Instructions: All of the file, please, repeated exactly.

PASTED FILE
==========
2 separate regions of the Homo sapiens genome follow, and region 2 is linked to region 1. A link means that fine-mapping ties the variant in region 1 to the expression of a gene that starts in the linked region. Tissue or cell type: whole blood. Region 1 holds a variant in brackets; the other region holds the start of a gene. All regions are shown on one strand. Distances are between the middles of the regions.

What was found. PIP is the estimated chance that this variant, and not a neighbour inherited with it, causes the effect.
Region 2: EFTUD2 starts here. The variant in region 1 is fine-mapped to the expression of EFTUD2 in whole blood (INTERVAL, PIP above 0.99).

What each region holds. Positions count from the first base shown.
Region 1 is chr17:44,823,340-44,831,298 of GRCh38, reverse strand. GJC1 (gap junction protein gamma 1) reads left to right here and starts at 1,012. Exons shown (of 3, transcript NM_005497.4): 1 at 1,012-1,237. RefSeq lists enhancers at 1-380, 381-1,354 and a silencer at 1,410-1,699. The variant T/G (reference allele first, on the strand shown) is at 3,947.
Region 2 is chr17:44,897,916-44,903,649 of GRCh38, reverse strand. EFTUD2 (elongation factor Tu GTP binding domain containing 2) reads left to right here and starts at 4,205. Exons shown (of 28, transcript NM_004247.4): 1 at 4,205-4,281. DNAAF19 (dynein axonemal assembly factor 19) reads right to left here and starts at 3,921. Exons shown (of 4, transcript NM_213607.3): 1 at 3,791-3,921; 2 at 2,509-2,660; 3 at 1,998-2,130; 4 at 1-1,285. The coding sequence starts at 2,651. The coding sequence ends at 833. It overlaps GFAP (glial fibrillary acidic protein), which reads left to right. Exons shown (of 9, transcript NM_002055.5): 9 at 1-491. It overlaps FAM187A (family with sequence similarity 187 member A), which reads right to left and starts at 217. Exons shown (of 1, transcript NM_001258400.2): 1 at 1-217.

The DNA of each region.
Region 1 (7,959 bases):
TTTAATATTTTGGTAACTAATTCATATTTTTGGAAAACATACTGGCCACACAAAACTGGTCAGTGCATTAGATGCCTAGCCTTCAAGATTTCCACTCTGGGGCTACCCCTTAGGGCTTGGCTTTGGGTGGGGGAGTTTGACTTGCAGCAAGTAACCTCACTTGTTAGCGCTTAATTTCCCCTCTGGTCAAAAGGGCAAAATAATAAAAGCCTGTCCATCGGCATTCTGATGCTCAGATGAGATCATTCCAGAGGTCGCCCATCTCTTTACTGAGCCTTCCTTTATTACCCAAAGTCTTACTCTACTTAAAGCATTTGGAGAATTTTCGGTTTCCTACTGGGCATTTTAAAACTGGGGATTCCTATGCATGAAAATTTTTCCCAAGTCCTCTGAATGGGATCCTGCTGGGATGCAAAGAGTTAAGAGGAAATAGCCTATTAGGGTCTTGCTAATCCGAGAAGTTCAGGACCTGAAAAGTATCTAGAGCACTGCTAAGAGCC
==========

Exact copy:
2 separate regions of the Homo sapiens genome follow, and region 2 is linked to region 1. A link means that fine-mapping ties the variant in region 1 to the expression of a gene that starts in the linked region. Tissue or cell type: whole blood. Region 1 holds a variant in brackets; the other region holds the start of a gene. All regions are shown on one strand. Distances are between the middles of the regions.

What was found. PIP is the estimated chance that this variant, and not a neighbour inherited with it, causes the effect.
Region 2: EFTUD2 starts here. The variant in region 1 is fine-mapped to the expression of EFTUD2 in whole blood (INTERVAL, PIP above 0.99).

What each region holds. Positions count from the first base shown.
Region 1 is chr17:44,823,340-44,831,298 of GRCh38, reverse strand. GJC1 (gap junction protein gamma 1) reads left to right here and starts at 1,012. Exons shown (of 3, transcript NM_005497.4): 1 at 1,012-1,237. RefSeq lists enhancers at 1-380, 381-1,354 and a silencer at 1,410-1,699. The variant T/G (reference allele first, on the strand shown) is at 3,947.
Region 2 is chr17:44,897,916-44,903,649 of GRCh38, reverse strand. EFTUD2 (elongation factor Tu GTP binding domain containing 2) reads left to right here and starts at 4,205. Exons shown (of 28, transcript NM_004247.4): 1 at 4,205-4,281. DNAAF19 (dynein axonemal assembly factor 19) reads right to left here and starts at 3,921. Exons shown (of 4, transcript NM_213607.3): 1 at 3,791-3,921; 2 at 2,509-2,660; 3 at 1,998-2,130; 4 at 1-1,285. The coding sequence starts at 2,651. The coding sequence ends at 833. It overlaps GFAP (glial fibrillary acidic protein), which reads left to right. Exons shown (of 9, transcript NM_002055.5): 9 at 1-491. It overlaps FAM187A (family with sequence similarity 187 member A), which reads right to left and starts at 217. Exons shown (of 1, transcript NM_001258400.2): 1 at 1-217.

The DNA of each region.
Region 1 (7,959 bases):
TTTAATATTTTGGTAACTAATTCATATTTTTGGAAAACATACTGGCCACACAAAACTGGTCAGTGCATTAGATGCCTAGCCTTCAAGATTTCCACTCTGGGGCTACCCCTTAGGGCTTGGCTTTGGGTGGGGGAGTTTGACTTGCAGCAAGTAACCTCACTTGTTAGCGCTTAATTTCCCCTCTGGTCAAAAGGGCAAAATAATAAAAGCCTGTCCATCGGCATTCTGATGCTCAGATGAGATCATTCCAGAGGTCGCCCATCTCTTTACTGAGCCTTCCTTTATTACCCAAAGTCTTACTCTACTTAAAGCATTTGGAGAATTTTCGGTTTCCTACTGGGCATTTTAAAACTGGGGATTCCTATGCATGAAAATTTTTCCCAAGTCCTCTGAATGGGATCCTGCTGGGATGCAAAGAGTTAAGAGGAAATAGCCTATTAGGGTCTTGCTAATCCGAGAAGTTCAGGACCTGAAAAGTATCTAGAGCACTGCTAAGAGCC